ects. Cheryl is survived by her mother, Nancy (Clement) Gray of Bridgewater, sister Beverly L. Murdough and her husband Sammy of Holderness, brothers, Derwood Gray and wife Hazel of Bridgewater, Sterlin Gray and his wife Kimie, of Fairfield, CA, Dale Gray and his wife Cammy of Plymouth, many nieces, nephews, grand nieces and grand nephews. A funeral service will be held in the Bridgewater River Road School House, River Road, on Saturday September 29th at 2pm. The Rev. Christopher Drew will officiate. Burial will follow in the Emerson Cemetery, Bridgewater. In lieu of flowers, donations may be made to a charity of one's choice. The Mayhew Funeral Homes and Crematorium, in Plymouth and Meredith, are in charge of the arrangements. For more information please go to www.mayhewfuneralhomes.com

LACONIA — Harry H. Yourison, 80, of 175 Blueberry Lane, formerly of Alton, died Monday, September 24, 2012 in Laconia. He was born in Gloucester, New Jersey, the son of Robert R. and Catherine (Plumley) Yourison. He served in the US Army during the Korean Conflict. Harry worked as a maintenance person at Harvard University. He loved dancing, was a New England Patriots and Rex Sox fan and loved his grandchildren and great grandchildren. He is survived by his daughter, Kathy Yourison of Whitefield, six grandchildren; Jessica Cyrus, Larissa Stewart, Cristina O’Connor, Paul “PJ” O’Connor, Kara-Jo O’Connor and Jason Little, 12 great grandchildren, one niece and one nephew. He was predeceased by his wife, Esther M. (Cardillo)

Yourison in 2007, two sons; Harry H. Yourison Jr. and Bobby Yourison and one brother, Robert Yourison. There will be no calling hours. A graveside service with military honors for Harry and his wife, Esther will be held on Wednesday, October 3, 2012 at 11AM at the New Hampshire State Veterans Cemetery, Boscawen, NH. In lieu of flowers, memorial contributions may be made to THE National Multiple Sclerosis Society, Central New England Chapter, 101 First Ave STE 6, Waltham, MA 02451. Wilkinson-Beane-Simoneau-Paquette Funeral Home & Cremation Services, 164 Pleasant Street, Laconia, NH is assisting the family. For more information and to view an online memorial go to www. wilkinsonbeane.com.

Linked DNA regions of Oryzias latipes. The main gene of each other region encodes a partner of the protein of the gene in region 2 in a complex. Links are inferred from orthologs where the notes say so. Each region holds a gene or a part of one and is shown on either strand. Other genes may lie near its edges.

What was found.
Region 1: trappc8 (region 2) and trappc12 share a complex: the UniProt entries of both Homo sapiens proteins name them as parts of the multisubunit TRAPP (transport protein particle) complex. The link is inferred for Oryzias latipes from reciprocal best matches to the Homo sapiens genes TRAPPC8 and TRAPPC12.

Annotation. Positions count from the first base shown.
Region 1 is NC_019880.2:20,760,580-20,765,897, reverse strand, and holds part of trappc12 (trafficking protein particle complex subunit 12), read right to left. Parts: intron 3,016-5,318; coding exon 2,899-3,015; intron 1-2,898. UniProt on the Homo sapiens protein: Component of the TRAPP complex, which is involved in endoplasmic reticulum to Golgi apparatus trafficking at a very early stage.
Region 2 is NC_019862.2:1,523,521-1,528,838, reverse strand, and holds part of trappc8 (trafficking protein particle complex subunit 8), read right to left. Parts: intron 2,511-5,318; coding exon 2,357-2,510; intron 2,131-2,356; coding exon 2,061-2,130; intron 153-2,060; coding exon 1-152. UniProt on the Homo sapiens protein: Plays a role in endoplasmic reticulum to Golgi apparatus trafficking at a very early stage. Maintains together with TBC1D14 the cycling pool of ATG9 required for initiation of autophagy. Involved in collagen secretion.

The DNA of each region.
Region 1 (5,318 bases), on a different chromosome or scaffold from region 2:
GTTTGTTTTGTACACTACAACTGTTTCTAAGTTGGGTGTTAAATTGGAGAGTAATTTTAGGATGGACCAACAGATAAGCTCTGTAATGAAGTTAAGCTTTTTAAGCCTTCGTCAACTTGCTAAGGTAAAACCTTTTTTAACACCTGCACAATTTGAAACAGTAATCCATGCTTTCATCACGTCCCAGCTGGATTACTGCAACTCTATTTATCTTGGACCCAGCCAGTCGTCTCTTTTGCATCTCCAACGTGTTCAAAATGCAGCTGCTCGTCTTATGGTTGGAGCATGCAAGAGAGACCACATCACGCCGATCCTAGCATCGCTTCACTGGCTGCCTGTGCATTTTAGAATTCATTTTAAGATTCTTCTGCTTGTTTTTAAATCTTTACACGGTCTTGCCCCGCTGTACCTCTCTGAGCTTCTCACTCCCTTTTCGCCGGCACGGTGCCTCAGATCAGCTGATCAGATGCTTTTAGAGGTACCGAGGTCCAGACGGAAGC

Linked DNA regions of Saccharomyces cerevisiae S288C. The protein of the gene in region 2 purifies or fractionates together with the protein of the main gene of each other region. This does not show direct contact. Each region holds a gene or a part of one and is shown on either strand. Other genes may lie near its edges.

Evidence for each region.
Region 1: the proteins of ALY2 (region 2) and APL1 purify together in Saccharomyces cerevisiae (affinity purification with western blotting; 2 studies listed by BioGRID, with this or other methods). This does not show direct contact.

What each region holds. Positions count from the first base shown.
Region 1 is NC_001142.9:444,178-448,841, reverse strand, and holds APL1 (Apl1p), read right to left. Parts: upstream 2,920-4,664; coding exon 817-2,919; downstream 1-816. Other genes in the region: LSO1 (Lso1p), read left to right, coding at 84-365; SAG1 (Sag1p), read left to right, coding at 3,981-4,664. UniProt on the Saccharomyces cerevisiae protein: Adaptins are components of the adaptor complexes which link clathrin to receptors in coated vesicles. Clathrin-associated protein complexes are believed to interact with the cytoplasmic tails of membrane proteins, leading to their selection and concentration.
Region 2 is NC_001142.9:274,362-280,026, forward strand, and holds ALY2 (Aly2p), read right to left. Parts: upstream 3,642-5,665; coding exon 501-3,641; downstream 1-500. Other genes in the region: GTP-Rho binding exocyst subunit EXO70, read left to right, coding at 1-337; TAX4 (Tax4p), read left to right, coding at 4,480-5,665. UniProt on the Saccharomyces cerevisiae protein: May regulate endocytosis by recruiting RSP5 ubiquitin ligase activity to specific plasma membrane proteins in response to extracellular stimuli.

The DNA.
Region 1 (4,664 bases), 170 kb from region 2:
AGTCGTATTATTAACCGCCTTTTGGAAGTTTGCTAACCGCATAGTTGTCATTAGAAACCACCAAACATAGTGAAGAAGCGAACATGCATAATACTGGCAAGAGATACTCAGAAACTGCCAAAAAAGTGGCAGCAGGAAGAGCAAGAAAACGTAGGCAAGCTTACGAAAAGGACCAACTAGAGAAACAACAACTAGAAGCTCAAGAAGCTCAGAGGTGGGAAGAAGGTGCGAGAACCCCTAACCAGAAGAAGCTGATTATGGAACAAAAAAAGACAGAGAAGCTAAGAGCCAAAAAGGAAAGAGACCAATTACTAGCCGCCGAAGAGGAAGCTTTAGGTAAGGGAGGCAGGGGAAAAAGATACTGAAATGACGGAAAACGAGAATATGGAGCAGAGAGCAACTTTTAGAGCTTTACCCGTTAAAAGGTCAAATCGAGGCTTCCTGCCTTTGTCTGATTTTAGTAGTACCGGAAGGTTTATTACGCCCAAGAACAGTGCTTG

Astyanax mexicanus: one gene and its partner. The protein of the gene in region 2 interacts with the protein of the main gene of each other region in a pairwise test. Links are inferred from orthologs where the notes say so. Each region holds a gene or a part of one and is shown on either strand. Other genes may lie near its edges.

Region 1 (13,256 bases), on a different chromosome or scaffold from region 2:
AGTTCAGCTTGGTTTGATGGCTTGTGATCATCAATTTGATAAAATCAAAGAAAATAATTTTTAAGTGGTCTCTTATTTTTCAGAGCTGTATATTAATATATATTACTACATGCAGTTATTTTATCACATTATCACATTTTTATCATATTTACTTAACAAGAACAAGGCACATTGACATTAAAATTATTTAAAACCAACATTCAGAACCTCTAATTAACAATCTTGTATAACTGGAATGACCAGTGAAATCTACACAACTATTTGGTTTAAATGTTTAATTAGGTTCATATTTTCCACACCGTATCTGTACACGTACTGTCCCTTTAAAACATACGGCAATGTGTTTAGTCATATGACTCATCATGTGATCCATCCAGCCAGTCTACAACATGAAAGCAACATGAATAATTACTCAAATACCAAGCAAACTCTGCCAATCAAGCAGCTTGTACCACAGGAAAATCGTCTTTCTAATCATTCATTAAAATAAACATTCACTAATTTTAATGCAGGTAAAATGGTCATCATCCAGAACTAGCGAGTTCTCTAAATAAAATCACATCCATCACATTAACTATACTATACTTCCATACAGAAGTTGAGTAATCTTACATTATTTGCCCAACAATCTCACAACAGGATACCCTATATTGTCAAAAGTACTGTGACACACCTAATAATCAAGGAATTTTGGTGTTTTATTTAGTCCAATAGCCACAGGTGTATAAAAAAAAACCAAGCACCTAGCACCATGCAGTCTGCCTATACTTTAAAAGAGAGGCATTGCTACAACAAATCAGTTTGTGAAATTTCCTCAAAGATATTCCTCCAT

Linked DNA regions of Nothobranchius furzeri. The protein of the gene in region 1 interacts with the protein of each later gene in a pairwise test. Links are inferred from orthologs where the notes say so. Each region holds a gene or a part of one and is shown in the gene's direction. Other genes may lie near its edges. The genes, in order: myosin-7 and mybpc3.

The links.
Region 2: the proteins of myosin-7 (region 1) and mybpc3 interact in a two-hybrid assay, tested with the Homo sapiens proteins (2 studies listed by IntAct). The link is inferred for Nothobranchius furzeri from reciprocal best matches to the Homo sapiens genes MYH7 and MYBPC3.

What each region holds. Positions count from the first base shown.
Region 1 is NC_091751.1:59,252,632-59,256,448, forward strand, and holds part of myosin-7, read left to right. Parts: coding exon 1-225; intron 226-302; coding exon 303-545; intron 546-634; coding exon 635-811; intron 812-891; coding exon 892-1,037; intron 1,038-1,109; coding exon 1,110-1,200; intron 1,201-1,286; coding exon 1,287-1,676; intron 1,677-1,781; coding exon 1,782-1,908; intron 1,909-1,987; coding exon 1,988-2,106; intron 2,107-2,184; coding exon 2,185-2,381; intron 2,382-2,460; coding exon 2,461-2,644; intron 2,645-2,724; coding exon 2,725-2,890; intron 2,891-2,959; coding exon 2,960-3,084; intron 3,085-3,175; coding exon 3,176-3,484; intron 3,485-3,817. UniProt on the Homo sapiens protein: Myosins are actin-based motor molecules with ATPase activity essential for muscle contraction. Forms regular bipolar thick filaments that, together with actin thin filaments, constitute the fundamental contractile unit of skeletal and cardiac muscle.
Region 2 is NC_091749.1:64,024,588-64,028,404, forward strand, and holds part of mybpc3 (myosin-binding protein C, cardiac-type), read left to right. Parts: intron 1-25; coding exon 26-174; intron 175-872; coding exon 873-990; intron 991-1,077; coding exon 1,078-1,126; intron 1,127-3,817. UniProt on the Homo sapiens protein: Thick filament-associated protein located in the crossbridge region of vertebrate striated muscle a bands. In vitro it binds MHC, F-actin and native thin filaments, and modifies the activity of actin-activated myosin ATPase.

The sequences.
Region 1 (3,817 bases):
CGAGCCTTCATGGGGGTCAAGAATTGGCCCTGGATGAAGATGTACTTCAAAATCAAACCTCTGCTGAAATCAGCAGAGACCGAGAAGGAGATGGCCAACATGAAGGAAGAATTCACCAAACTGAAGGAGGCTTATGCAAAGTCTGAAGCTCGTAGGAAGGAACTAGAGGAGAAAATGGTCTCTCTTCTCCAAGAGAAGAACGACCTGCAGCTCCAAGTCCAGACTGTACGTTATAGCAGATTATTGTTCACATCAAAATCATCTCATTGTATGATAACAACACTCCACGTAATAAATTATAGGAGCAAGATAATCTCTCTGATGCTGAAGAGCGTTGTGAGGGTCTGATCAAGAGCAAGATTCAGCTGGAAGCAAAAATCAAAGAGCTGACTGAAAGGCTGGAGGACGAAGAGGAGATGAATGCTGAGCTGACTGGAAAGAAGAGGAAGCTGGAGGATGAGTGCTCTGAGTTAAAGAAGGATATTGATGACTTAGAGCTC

Harry H. Yourison, 80

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THE LACONIA DAILY SUN, Thursday, September 27, 2012— Page 17

OBITUARY

Crystal A. McKenney, 42 LELAND, N.C. — Crystal Anne McKenney, 42, passed away on September 6, 2012 in Leland, North Carolina after a long struggle with anorexia. She was born in Dover, NH on June 15, 1970 and moved with her parents to Gilford, NH in 1972. Crystal is survived by her parents, William McKenney & Cheryl (Greenwood) McKenney and grandparents, Norman & Shirley Greenwood and Henry & Gloria McKenney. She is survived by her aunts Laurie Greenwood, Norma (Greenwood) Taber and Candace (McKenney) Morrison. She was predeceased by an aunt Spring (McKenney) Rogers. Her surviving uncles are Allen McKenney and Darryl McKenney. Other survivors include her aunts and uncles by marriage and numerous cousins. Crystal lived in Gilford, NH from 1972 to 2002.

She graduated from Gilford High School in 1988. In 1996 she graduated from Lakes Region Community College with an AS in Social Services. She moved to NC in 2002 where she lived in Wilmington, Southport, Shallotte, and currently Leland. She had recently obtained a BS in Behavioral Sciences from Granite State College. She loved assisting the elderly and handicapped, pet sitting, animal rescue, gardening, bird watching, running, photography and the ocean. Miss Lola (her Maltese) and Little Bea (her rescued Pomeranian) were her loving pets. In lieu of flowers, donations may be made in her name to your favorite animal shelter or rescue league. A memorial service for her close friends and family will be held Oct 6, 2012 at 1:30 pm at 102 Wild Acres Road, Gilford, NH.

Bucky Lewis show benefits Boys & Girls Club

LACONIA — On Friday, September 28, New Hampshire comedian Bucky Lewis will present his adult comedy show at the Margate in Laconia. The comedian will be donating a percentage of the pro-